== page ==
February 07, 2009
I finally delved into Reclaiming History, Vincent Bugliosi's exhaustive history on the JFK assassination, and I hope its publication means we're finally done with this whole conspiracy business.
In sum: All the circumstantial evidence points toward a malajusted 24-year-old Lee Harvey Oswald firing three shots—the last one fatal—from the sixth floor of the Texas School Book Depository.
And that's it. All other claims rely on dubious characters, shifting accounts, and "what if" scenarios.
Furthermore, conspiracy theorists—to a man—when confronted with actual evidence, invariably say, "Well, that was faked." Not "Here's contradictory evidence," but, "They're lying." Then they go on to spiel their favorite, unsubstantiated fantasy.
Before anyone seizes on the term "circumstantial" above, let me note that almost every murder conviction is decided on circumstantial evidence. Premeditating killers usually make sure there are no eyewitnesses. Once you establish motive, means, and opportunity, you pretty much have your perpetrator. That's all most juries see, and that's all that you need to convince 12 impartial people to vote for a conviction. And, they're almost always right.
had i known all this in 1991, when I accepted an index card marked "SS" from Oliver Stone's assistant, then took his production company's invitation to audition for a speaking part in JFK, I probably would've been dismissed after a few days for continously smirking on the set.
Yes, it actually happened:
(If you can't part of history, at least be part of fake history.)
The speaking role didn't quite materialize (someone delivered the line, "Secret Service, ma'am, you're coming with us" more effectively than I), so, for the parting gift, I joined hundreds of other would-be actors standing by in a warehouse for our call-in to re-enact the JFK assassination in Dealey Plaza. I seem to look the part of a Secret Service agent, so that's where they put me.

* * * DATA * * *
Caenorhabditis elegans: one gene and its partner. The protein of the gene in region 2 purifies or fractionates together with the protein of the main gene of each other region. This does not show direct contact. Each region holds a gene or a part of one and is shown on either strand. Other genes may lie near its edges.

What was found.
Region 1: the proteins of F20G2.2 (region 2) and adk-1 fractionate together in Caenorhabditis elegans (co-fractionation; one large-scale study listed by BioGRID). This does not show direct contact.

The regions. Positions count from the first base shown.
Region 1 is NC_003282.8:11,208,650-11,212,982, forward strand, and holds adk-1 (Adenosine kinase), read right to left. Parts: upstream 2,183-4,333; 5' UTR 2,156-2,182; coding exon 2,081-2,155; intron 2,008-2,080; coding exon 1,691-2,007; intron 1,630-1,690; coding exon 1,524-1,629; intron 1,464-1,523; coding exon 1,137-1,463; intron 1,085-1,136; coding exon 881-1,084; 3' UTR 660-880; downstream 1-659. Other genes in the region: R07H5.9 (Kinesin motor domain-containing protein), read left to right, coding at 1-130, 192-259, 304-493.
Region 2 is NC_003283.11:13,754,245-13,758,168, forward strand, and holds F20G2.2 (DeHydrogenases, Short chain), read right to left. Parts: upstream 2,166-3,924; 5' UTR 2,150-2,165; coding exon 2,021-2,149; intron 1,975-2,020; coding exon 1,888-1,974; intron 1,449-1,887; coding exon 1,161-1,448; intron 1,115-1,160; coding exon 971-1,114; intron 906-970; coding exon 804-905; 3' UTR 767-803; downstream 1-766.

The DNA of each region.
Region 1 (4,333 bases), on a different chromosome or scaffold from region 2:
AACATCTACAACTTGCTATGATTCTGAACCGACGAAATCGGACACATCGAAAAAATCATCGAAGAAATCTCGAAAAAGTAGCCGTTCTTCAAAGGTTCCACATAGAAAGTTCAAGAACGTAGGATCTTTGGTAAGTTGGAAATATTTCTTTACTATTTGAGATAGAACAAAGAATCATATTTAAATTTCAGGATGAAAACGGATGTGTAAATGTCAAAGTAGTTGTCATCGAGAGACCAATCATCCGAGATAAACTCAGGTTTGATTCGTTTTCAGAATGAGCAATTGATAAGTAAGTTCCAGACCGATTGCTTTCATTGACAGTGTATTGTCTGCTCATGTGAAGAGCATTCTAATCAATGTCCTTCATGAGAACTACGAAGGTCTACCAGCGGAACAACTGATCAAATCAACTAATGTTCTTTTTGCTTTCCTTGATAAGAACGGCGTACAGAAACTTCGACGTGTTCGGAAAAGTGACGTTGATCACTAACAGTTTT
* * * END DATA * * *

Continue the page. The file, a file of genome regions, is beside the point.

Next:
Over two weeks, we ran the motorcade sequence 32 times, at various intervals changing camera angles and experimenting with different methods of simulating the explosion of President John F. Kennedy's skull.
For several runs, they duct-taped blood packs to the car just behind the actor's head, with a radio-controlled charge beneath. Other times, they pressed a toupeé to his head and ran hoses from beneath it to a goo-filled tank.
From the perspective of the Secret Service on the chase car, the blood packs were our favorite special effect. (I know this is gallows humor, but indulge me.) When the packs exploded, a shower of red corn syrup erupted, dousing us all with a sugary mist. By the time our vehicles reassembled on Main Street for the next take, a carful of guys in black suits stood gingerly licking their lips, in need of a good sponging.
back to bugliosi's book. By the time he gets done chronicling Oswald's life, it's hard to feel anything but pity for the gunman. He grew up without a father, under a domineering and delusional mother, and spent all his short adult life looking for a way to wreak himself on the world.
Taken with the socialist fantasy, he first "defected" to the Soviet Union, where he found only indifference and a factory job. He took a beautiful wife, then "re-defected" to the U.S., where, once again, he found no one interested in his self-engineered drama. His feints of public sympathy toward Cuba only exposed his flaky nature, so when he learned that the President of the United States would pass unshielded by the place of his menial employment in a couple of days, he saw his chance for immortality.